The judgment in U.S. District Court of Seattle WA. is one of the latest rulings against BNSF Railroad over the firing of employees who identify safety concerns to their supervisors.
“BNSF puts profits over safety,” said William Jungbauer, attorney for plaintiff Curtis Rookaird.
BNSF spokesman, Gus Melonas said, “We are disappointed in the decision that was reached regarding Mr. Rookaird’s dismissal … BNSF takes whistle-blower allegations very seriously and we maintain that Mr. Rookaird’s dismissal was justified.”
On Feb. 23, 2010, then conductor Rookaird executed an air-brake check on over 40 rail cars, many of them placarded as hazardous tank cars. Some contained residues from propane and butane transported earlier in those cars, according to Jungbauer.
BNSF was hurrying to meet a delivery time when another BNSF employee questioned whether or not the air brake check was even necessary. Rookaird called a BNSF hotline per company policy and contacted the Federal Railroad Administration (FRA) to express his concerns about the safety of this train. BNSF maintains there was no retaliation for the Federal reporting of safety concerns, and had nothing to do with Rookaird’s firing.
In a trial brief, BNSF claims Rookaird was fired for insubordination based on an argument Rookaird had with a supervisor over the safety issues. He also failed to work efficiently and submitted a dishonest request to be paid for time he did not work, the attorneys said. (Note) this practice is commonly known as the “shotgun method” and used by employers hoping one of the charges will stick.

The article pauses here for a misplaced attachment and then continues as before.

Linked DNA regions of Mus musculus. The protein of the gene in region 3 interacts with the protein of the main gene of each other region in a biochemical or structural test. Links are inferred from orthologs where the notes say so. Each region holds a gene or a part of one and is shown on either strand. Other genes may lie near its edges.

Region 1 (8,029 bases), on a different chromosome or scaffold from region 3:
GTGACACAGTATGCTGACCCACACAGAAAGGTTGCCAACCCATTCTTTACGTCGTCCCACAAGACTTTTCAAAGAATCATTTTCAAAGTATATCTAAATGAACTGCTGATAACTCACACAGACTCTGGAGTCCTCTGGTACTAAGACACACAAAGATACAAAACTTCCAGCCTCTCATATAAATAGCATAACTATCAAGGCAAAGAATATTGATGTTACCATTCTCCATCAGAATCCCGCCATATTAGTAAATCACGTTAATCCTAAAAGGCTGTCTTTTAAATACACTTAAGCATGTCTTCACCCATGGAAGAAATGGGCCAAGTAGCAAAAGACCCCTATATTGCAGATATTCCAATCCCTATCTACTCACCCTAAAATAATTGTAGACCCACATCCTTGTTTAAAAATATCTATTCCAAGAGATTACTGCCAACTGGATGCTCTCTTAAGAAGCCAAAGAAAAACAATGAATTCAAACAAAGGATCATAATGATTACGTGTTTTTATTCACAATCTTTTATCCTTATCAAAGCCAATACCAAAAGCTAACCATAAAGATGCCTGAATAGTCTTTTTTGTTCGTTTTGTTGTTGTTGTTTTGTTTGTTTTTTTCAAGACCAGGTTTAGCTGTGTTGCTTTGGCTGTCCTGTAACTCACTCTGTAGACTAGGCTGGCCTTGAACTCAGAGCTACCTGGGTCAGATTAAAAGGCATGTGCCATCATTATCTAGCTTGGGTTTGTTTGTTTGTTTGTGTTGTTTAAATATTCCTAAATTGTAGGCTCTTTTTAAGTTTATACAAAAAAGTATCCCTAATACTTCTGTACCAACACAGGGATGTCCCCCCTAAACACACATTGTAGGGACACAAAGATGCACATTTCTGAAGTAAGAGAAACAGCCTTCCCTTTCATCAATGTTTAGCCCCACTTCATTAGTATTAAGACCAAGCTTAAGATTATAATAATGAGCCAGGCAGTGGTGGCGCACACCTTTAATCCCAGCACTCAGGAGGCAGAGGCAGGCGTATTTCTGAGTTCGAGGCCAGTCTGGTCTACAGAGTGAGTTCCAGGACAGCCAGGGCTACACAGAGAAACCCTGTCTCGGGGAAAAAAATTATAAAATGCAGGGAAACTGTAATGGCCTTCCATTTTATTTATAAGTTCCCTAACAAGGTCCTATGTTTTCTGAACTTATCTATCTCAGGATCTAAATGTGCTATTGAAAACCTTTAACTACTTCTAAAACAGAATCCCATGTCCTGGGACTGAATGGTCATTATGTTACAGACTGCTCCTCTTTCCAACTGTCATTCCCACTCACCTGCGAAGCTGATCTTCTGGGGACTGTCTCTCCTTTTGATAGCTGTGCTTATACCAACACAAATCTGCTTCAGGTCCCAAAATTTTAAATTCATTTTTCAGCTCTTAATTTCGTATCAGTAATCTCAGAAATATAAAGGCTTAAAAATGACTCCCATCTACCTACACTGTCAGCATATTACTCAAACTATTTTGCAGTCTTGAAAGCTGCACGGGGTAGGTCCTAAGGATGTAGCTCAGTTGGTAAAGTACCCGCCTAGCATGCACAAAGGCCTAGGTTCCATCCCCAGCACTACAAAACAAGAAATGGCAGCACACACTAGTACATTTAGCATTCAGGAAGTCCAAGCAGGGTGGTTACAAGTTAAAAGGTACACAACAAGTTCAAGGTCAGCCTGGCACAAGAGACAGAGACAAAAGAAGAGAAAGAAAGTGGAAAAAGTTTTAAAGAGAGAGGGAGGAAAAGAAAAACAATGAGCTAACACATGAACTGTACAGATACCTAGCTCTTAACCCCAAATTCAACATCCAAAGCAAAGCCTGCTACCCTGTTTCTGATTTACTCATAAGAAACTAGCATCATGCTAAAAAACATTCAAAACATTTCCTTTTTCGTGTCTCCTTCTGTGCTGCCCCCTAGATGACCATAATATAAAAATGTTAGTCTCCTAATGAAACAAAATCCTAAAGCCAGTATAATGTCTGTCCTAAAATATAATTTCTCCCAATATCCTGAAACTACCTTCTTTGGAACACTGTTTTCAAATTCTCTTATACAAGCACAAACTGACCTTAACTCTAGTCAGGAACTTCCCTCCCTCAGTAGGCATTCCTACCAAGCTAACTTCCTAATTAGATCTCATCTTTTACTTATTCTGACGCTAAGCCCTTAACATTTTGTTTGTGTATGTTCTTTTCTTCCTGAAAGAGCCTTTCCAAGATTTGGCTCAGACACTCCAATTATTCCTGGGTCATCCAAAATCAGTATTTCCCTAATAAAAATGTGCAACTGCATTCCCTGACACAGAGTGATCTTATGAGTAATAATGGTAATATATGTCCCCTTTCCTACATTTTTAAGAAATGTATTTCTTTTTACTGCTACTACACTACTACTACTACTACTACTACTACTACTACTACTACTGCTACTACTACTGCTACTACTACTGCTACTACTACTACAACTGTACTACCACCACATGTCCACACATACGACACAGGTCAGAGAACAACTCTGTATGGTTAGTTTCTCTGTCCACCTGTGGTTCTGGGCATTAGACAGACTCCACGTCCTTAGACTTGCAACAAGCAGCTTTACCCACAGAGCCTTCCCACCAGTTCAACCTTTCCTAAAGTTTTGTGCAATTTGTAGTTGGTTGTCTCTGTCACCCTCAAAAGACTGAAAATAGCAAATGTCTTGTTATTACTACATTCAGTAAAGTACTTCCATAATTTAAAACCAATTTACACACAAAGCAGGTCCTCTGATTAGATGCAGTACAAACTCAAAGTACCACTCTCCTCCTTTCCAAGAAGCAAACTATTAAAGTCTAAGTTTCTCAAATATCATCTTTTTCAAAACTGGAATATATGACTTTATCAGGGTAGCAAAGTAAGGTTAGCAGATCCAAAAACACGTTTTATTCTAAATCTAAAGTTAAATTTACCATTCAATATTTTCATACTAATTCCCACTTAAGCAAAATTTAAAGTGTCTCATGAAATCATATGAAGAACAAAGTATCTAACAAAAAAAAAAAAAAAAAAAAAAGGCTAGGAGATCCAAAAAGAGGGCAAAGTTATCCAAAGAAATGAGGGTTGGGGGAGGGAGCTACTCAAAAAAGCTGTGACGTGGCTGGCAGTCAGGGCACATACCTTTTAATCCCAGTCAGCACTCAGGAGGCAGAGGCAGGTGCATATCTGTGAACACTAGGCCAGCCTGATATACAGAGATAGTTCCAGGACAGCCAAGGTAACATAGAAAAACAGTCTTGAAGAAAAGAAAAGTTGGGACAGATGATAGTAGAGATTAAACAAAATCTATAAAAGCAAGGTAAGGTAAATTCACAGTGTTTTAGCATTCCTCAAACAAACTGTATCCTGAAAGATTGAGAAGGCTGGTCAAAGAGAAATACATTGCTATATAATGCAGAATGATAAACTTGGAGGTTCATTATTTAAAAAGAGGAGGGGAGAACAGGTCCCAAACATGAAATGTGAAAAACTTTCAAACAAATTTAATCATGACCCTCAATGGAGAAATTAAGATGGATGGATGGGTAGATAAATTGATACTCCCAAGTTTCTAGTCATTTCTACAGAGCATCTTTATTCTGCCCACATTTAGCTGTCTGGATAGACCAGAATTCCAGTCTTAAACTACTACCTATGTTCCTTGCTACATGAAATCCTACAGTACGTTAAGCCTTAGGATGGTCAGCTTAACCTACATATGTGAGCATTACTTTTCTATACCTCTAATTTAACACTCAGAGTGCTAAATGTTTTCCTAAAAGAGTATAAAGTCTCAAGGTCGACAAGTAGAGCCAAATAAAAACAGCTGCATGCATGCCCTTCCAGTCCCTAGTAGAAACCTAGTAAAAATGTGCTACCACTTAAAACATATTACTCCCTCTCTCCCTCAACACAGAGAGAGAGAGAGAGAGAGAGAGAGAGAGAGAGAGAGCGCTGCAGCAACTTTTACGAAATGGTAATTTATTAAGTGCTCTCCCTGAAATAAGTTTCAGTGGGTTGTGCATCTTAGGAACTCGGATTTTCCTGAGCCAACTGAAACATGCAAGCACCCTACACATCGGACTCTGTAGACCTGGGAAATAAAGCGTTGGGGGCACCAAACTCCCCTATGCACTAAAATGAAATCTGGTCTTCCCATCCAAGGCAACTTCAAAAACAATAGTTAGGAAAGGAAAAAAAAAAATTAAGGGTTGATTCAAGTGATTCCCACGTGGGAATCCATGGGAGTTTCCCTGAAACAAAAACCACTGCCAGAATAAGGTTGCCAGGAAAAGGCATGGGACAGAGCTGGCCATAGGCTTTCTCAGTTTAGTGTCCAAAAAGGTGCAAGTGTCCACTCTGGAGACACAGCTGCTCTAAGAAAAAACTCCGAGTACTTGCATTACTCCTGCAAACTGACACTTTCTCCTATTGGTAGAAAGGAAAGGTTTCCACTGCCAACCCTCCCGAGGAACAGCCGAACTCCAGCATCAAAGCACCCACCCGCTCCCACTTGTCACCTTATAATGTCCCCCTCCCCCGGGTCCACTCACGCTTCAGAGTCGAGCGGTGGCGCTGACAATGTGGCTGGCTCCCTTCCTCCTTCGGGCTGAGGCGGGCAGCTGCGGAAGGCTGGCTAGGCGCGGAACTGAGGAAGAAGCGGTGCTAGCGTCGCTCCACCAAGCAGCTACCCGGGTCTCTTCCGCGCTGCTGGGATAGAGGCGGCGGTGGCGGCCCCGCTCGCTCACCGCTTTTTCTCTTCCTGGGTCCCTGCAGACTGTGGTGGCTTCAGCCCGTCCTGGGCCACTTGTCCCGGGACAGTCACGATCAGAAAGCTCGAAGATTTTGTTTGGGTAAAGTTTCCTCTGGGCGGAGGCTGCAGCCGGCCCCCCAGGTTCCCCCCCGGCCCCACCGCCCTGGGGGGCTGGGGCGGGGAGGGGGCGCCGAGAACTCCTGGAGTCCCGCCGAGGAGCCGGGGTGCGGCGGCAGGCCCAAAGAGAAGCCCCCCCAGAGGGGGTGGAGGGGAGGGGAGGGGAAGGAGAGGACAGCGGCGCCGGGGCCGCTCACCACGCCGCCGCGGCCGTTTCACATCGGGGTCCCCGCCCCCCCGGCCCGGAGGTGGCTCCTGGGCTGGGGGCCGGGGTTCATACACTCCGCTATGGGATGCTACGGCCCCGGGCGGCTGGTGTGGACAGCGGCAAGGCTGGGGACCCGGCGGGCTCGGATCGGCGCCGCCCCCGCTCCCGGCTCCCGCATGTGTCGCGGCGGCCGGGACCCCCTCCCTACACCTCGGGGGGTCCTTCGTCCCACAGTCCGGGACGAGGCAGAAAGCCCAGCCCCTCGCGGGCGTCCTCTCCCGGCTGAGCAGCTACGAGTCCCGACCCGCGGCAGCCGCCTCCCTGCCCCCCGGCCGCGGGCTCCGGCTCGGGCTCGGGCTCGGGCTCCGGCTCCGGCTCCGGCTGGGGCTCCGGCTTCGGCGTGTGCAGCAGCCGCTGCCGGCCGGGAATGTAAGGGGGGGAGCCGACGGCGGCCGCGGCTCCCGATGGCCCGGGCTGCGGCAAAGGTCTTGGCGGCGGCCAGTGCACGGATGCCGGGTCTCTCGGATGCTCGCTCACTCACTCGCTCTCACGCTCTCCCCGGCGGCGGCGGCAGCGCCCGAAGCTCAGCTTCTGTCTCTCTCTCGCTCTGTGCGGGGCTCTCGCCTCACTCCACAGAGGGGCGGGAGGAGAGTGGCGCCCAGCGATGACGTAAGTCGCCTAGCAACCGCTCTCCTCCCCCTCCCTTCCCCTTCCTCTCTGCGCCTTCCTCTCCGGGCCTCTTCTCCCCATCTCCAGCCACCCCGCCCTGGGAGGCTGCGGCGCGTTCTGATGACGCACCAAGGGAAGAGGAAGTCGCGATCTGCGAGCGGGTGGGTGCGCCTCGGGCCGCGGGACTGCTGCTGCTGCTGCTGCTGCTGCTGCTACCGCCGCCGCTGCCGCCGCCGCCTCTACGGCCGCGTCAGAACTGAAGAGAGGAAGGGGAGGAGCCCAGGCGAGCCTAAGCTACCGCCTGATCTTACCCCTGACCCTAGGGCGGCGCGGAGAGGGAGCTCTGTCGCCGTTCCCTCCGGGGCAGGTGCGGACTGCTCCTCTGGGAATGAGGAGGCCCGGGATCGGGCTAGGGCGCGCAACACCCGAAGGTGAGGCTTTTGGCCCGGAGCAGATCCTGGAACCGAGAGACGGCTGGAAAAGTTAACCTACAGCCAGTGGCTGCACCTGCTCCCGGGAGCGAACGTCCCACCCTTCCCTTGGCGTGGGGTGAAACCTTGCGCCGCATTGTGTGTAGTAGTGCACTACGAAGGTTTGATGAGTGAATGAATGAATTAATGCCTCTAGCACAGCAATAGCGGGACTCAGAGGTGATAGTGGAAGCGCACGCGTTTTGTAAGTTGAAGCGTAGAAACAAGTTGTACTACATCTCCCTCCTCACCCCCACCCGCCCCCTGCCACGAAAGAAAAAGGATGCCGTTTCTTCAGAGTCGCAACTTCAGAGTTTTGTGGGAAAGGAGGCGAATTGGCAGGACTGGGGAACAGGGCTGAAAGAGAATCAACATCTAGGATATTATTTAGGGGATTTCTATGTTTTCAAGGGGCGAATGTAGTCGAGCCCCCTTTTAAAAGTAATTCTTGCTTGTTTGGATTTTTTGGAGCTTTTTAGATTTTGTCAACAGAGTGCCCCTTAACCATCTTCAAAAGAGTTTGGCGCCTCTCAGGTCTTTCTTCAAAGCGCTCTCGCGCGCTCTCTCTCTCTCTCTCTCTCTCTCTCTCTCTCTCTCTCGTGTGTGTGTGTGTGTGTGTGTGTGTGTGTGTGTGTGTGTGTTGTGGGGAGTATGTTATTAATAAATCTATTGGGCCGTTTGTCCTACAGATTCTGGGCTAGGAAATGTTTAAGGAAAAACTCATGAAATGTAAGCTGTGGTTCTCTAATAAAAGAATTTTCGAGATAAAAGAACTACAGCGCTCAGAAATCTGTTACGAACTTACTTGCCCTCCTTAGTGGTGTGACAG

A company spokesman said “there was important information” that was not presented to the jury, and that BNSF is weighing its options following the verdict. The judgment against BNSF includes lost wages and damages, and is expected to go higher because it also awards attorney fees. However, BNSF’s personnel policies have been under Federal scrutiny over the last few years.
In 2013, the Federal Occupational Safety and Health Administration (OSHA) reached a settlement with BNSF to revise policies that allegedly violated whistle-blower provisions of the Occupational Safety and Health Act by discouraging workers from reporting on-the-job injuries. The settlement document requires BNSF to make settlement offers to 36 employees who had filed whistle-blower complaints and were disciplined.
An OSHA ruling in 2013 found “overwhelming evidence” that shows the brake test contributed to Rookaird’s firing, and ordered him to be reinstated. The railroad of course appealed that decision. Rookaird has moved on to other employment and works as a Hazmat truck driver to support his family. “It is even more dangerous than the railroad at half the pay,” said Kelly Rookaird, Curtis Rookairds wife. “We even lost our house after BNSF fired my husband for trying to do his job safely”.
There have been other BNSF cases that ended up in Federal Court, including the dismissal of Mike Elliott, who said he was targeted and terminated after reporting safety violations. Elliott was awarded $1.25 million by a Federal jury in Tacoma WA. Elliott said BNSF has also appealed that verdict and continues to employ stall tactics in the hope of preventing a settlement. “They are all about delay, delay, delay,” Elliott said.